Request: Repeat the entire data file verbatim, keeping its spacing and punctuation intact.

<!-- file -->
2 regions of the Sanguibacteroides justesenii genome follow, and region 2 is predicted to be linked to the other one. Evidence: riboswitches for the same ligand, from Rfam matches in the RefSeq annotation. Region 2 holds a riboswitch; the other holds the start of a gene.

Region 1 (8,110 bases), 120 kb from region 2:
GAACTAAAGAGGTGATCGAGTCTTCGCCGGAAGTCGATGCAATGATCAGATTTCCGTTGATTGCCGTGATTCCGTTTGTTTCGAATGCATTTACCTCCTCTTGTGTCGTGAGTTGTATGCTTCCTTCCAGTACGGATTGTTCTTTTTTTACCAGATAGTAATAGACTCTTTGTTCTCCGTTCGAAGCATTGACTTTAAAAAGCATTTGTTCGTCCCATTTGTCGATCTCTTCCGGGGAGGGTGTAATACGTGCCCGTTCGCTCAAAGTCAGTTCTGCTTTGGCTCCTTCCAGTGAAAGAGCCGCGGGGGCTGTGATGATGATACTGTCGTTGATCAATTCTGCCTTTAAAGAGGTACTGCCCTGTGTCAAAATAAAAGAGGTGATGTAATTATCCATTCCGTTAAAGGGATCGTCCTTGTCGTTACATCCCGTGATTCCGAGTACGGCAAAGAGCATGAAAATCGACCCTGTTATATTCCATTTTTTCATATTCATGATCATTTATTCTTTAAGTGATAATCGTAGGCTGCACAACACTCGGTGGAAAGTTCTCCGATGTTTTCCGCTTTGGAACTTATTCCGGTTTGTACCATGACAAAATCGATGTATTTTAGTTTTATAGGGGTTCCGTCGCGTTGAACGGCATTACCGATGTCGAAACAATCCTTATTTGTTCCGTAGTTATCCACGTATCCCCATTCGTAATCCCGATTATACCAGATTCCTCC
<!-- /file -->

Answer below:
2 regions of the Sanguibacteroides justesenii genome follow, and region 2 is predicted to be linked to the other one. Evidence: riboswitches for the same ligand, from Rfam matches in the RefSeq annotation. Region 2 holds a riboswitch; the other holds the start of a gene.

Region 1 (8,110 bases), 120 kb from region 2:
GAACTAAAGAGGTGATCGAGTCTTCGCCGGAAGTCGATGCAATGATCAGATTTCCGTTGATTGCCGTGATTCCGTTTGTTTCGAATGCATTTACCTCCTCTTGTGTCGTGAGTTGTATGCTTCCTTCCAGTACGGATTGTTCTTTTTTTACCAGATAGTAATAGACTCTTTGTTCTCCGTTCGAAGCATTGACTTTAAAAAGCATTTGTTCGTCCCATTTGTCGATCTCTTCCGGGGAGGGTGTAATACGTGCCCGTTCGCTCAAAGTCAGTTCTGCTTTGGCTCCTTCCAGTGAAAGAGCCGCGGGGGCTGTGATGATGATACTGTCGTTGATCAATTCTGCCTTTAAAGAGGTACTGCCCTGTGTCAAAATAAAAGAGGTGATGTAATTATCCATTCCGTTAAAGGGATCGTCCTTGTCGTTACATCCCGTGATTCCGAGTACGGCAAAGAGCATGAAAATCGACCCTGTTATATTCCATTTTTTCATATTCATGATCATTTATTCTTTAAGTGATAATCGTAGGCTGCACAACACTCGGTGGAAAGTTCTCCGATGTTTTCCGCTTTGGAACTTATTCCGGTTTGTACCATGACAAAATCGATGTATTTTAGTTTTATAGGGGTTCCGTCGCGTTGAACGGCATTACCGATGTCGAAACAATCCTTATTTGTTCCGTAGTTATCCACGTATCCCCATTCGTAATCCCGATTATACCAGATTCCTCC